Wednesday, August 01, 2018

Who are We Protecting?

I remember the exact moment when I snapped. I was at an informal talk by a visitor research professional from a large American art museum. The presenter was a few minutes in, setting context about a recent rebranding effort at her institution. "Our real challenge," she said, "was how to attract new audiences while protecting loyal patrons."

My eyes locked on that phrase on her slide, "protecting loyal patrons." I couldn't let it pass. I asked her: "what are you protecting them from?" A colleague of mine helpfully added: "who are you protecting them from?" The conversation went downhill from there.

I'm grateful to this presenter. She put in black and white what goes unsaid in so many talks and press releases. Cultural institutions are willing to change to attract new audiences. But not at the expense of the pain or discomfort of loyal patrons.

Some people might argue that protectionism is the natural political position of a collecting institution. These institutions exist to protect heritage. To protect artifacts from harm. To protect and preserve that which would otherwise be discarded or destroyed.

But when it comes to people, protectionism is problematic. Loyal patrons don't need protection--even if they may be the people who gave us those artifacts. Loyal patrons get most of our attention, assets, and appreciation. And they already have most of the power. They are, on average, wealthier, whiter, more educated, and older than the general population. They are, on average, people with privilege. They may feel that their privilege is at risk, or fragile. But that doesn't mean they don't have it.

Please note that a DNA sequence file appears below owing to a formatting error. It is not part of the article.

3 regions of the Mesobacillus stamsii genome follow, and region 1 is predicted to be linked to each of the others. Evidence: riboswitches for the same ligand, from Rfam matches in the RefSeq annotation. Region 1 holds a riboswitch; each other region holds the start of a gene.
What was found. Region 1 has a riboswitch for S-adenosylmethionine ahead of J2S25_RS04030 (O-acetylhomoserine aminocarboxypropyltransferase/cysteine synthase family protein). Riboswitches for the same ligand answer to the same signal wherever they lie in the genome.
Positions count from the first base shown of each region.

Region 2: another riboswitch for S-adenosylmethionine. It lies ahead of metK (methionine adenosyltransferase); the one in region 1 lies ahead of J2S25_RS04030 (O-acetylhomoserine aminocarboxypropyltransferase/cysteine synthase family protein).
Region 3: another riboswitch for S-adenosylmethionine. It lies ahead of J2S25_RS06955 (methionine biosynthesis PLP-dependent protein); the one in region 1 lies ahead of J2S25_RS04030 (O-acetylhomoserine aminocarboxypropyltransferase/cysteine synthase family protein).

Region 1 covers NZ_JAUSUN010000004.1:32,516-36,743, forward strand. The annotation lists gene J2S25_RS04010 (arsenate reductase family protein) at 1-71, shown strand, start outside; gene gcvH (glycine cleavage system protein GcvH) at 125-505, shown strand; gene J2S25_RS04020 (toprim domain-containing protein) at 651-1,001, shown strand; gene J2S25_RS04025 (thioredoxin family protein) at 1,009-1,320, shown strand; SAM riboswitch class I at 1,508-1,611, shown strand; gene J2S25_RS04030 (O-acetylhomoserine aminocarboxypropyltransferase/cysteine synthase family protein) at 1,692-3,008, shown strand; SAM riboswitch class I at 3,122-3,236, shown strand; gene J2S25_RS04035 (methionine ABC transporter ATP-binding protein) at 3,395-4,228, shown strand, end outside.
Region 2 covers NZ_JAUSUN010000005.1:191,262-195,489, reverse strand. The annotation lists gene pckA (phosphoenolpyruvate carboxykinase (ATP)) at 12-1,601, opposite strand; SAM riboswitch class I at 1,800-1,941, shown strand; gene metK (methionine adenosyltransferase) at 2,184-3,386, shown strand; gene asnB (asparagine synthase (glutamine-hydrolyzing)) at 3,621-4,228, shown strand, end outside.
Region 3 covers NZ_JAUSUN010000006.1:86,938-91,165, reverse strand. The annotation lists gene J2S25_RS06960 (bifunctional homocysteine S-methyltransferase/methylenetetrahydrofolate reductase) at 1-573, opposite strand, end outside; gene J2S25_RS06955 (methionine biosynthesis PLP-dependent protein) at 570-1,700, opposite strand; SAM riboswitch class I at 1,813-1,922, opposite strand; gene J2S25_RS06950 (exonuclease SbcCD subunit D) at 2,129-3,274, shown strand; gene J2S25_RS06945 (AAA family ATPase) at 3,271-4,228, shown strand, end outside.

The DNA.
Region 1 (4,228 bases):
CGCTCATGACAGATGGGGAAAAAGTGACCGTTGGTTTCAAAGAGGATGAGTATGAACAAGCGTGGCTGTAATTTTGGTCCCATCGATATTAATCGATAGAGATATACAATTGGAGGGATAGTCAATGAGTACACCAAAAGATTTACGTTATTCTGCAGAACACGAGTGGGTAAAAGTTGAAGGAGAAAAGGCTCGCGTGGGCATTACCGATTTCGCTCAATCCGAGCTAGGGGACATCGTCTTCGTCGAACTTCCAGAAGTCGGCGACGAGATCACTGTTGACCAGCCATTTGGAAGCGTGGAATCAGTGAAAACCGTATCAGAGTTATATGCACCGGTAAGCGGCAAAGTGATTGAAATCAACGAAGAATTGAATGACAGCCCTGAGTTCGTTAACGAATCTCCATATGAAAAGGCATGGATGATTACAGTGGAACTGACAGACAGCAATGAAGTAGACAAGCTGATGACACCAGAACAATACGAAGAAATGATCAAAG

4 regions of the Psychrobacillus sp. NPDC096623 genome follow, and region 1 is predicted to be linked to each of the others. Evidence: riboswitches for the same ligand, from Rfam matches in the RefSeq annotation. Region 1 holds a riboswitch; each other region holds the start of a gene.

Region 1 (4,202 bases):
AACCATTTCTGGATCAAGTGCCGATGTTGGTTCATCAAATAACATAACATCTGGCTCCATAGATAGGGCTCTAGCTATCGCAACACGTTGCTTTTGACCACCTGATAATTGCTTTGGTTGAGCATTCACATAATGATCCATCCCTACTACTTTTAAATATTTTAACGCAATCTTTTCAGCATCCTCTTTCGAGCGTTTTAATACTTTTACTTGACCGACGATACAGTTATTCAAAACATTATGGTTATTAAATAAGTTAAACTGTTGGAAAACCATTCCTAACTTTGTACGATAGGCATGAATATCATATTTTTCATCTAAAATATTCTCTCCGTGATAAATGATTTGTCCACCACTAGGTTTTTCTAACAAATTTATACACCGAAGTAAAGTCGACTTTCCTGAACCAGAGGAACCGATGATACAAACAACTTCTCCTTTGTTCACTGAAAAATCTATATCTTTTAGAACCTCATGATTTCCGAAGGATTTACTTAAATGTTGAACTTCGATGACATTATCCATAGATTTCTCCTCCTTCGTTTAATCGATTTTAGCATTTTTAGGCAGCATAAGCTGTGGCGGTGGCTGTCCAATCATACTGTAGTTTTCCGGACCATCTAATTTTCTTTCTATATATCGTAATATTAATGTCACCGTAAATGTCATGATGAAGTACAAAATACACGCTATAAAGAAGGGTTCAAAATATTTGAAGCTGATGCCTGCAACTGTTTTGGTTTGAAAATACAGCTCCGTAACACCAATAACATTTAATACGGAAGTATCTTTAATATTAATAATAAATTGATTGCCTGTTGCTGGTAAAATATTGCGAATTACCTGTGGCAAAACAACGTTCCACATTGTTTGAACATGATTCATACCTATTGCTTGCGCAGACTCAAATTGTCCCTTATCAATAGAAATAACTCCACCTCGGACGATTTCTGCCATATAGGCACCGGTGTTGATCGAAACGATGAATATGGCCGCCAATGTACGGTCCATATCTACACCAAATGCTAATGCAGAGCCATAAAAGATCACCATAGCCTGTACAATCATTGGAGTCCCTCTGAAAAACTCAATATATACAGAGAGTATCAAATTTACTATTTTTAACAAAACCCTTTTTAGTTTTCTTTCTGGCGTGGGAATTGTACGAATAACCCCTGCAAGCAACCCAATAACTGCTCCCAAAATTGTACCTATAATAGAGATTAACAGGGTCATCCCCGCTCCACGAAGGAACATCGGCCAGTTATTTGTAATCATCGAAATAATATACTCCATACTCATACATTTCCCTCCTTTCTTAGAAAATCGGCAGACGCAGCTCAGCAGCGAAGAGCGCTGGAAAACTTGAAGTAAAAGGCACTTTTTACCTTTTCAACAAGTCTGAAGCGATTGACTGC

For people with privilege, protection is a waste of resources that demeans their agency. Loyal patrons don't need to be wrapped in archival tissue paper. They need to be engaged in change processes. They need invitations--to participate, to be part of the new, to embrace the unexpected alongside the familiar. Just like new audiences, loyal patrons need to be welcomed into institutions full of different people, experiences, and opportunities.

When the MAH was changing aggressively, we embraced Elaine Heumann Gurian's idea of "the museum of and." We didn't want to reject some people and anoint others. We wanted to build a truly pluralistic institution.

Most of the time, this strategy works. When confronted with a conflict between two groups, or two ways of experiencing the museum, we choose both. We bring them together. We build bridges. We choose "and." But when we have to decide--and sometimes we do--we try to stand on the side of those who have less power in the given conflict.

For the MAH, siding with the less powerful is part of our work and our mission. When an institution protects powerful people, it hobbles its ability to involve new people and grow more diverse. Organizations often protect powerful people at the expense of the very same new audiences they seek to attract. Protecting power means protecting the power structures that put whiter, wealthier, more educated, older people on top.

This incident happened at the same time ICE started separating families at the southern border of the U.S. My colleagues at the MAH were working with local organizers on the Santa Cruz #FamiliesBelongTogether rally (which ended at our museum). My colleagues were working with partners in the Latinx community who were receiving overt threats. These partners--who represent audiences we have recently worked to attract--were afraid for their loved ones. Their rights and safety were at risk.

Who are we protecting?
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